Cash and cash equivalents

 

$

36,542

 

 

$

20,079

 

Marketable securities

 

 

21,924

 

 

 

51,199

 

Restricted cash

 

 

584

 

 

 

584

 

Prepaid expenses and other current assets

 

 

4,644

 

 

 

4,240

 

Total current assets

 

 

63,694

 

 

 

76,102

 

Property and equipment, net

 

 

1,009

 

 

 

2,269

 

Equity method investment

 

 

7,127

 

 

 

7,428

 

Other assets

 

 

2,523

 

 

 

2,744

 

Total assets

 

$

74,353

 

 

$

88,543

 

Liabilities and stockholders’ equity

 

 

 

 

 

 

 

 

Current liabilities:

 

 

 

 

 

 

 

 

Accounts payable, accrued expenses and other

 

$

10,339

 

 

$

13,677

 

Note payable

 

 

1,475

 

 

 

 

Deferred rent

 

 

 

 

 

1,118

 

Total current liabilities

 

 

11,814

 

 

 

14,795

 

Note payable, net of discount and current portion

 

 

13,519

 

 

 

14,873

 

Other long-term liabilities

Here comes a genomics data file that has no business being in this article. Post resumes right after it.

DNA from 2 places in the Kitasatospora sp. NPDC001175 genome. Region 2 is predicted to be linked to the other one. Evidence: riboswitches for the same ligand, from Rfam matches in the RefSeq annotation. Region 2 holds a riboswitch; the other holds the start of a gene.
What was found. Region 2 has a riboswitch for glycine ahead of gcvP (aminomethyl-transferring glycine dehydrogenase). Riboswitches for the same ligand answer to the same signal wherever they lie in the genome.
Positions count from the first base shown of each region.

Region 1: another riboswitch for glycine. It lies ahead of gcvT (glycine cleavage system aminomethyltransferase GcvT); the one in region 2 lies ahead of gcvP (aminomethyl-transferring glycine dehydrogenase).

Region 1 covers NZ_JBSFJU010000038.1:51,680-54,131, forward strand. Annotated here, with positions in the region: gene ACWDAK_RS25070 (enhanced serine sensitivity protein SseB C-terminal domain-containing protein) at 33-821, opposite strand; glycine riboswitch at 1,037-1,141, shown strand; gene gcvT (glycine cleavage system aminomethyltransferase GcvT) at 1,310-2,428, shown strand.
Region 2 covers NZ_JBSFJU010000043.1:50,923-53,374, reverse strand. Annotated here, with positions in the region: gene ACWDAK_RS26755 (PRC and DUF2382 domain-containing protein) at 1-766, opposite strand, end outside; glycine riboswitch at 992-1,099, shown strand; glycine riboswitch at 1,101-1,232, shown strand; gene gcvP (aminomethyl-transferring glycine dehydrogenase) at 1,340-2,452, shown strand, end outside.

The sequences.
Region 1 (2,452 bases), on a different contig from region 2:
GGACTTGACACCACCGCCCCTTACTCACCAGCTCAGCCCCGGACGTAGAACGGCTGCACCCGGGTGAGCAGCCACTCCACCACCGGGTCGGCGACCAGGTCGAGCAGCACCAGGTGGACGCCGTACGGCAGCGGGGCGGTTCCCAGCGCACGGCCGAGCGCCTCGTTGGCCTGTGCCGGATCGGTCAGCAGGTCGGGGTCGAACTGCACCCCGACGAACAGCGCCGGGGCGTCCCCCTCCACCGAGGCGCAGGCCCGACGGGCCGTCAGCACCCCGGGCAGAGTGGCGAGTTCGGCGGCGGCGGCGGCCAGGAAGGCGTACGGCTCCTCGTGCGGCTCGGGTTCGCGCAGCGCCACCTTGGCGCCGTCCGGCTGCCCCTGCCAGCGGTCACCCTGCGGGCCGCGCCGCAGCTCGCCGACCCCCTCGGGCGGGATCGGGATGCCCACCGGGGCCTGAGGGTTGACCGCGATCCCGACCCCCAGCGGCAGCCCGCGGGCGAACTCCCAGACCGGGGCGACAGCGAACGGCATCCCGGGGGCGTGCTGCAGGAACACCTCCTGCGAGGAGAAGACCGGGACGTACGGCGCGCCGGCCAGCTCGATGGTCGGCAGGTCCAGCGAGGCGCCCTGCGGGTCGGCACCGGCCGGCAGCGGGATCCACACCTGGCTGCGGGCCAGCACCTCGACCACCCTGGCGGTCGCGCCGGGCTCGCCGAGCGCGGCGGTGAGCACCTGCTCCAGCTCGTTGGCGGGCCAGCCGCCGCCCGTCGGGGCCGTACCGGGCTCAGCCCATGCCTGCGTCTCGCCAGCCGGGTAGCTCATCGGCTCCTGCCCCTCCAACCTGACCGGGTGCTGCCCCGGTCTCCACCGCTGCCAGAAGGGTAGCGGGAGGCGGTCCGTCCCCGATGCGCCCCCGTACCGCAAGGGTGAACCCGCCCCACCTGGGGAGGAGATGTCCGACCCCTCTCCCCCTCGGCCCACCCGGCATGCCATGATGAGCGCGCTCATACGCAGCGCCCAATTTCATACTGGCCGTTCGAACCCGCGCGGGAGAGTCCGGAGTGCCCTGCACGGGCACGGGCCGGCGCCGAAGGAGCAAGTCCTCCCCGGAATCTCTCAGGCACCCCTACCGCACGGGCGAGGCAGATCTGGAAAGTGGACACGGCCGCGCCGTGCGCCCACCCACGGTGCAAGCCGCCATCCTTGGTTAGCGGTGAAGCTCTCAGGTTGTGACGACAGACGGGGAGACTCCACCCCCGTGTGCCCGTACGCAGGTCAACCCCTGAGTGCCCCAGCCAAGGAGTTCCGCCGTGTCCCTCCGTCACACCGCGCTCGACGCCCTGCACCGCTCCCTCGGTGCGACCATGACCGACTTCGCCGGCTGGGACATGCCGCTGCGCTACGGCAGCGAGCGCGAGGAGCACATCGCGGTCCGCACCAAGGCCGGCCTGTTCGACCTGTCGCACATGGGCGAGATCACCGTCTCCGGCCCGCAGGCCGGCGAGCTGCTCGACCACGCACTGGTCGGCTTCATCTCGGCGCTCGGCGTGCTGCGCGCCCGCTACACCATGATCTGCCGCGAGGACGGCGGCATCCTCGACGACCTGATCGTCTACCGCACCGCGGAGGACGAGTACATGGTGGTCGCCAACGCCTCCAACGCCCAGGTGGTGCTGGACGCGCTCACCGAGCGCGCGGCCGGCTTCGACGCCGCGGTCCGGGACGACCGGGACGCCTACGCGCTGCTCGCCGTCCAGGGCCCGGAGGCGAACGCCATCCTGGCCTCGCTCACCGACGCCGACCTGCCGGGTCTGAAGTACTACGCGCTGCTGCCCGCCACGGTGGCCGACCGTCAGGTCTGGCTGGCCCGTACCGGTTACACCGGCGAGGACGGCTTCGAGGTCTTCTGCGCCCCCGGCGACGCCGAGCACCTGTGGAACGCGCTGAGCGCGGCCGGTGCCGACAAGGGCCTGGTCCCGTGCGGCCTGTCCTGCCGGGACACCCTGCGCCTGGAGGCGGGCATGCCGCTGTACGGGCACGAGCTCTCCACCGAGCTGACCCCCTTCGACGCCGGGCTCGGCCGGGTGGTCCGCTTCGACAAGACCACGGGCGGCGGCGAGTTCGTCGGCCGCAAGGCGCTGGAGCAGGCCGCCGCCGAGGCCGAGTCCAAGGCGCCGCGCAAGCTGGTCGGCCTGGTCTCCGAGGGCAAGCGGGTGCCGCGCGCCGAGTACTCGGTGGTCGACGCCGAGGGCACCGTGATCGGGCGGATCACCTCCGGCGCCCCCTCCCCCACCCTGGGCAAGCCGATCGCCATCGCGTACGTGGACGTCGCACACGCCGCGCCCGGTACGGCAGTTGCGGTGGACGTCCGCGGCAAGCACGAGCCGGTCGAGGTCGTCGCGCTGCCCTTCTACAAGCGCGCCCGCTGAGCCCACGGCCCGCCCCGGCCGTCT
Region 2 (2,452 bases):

56

 

 

 

56

 

Total liabilities

 

 

25,389

 

 

 

29,724

 

Commitments and contingencies

 

 

 

 

 

 

 

 

Stockholders’ equity:

 

 

 

 

 

 

 

 

Preferred stock, $0.01 par value: 10,000 shares authorized at March 31, 2019 and

   December 31, 2018; no shares issued or outstanding at March 31, 2019 or

   December 31, 2018

 

 

 

 

 

 

Common stock, $0.01 par value: 30,000 shares authorized at March 31, 2019 and

   December 31, 2018; 13,343 shares issued and outstanding

   at March 31, 2019 and December 31, 2018

 

 

1,334

 

 

 

1,334

 

Additional paid-in capital

 

 

581,365

 

 

 

580,771

 

Accumulated other comprehensive loss

 

 

 

 

 

(9

)

Accumulated deficit

 

 

(533,735

)

 

 

(523,277

)

Total stockholders’ equity

 

 

48,964

 

 

 

58,819

 

Total liabilities and stockholders’ equity

 

$

74,353

 

 

$

88,543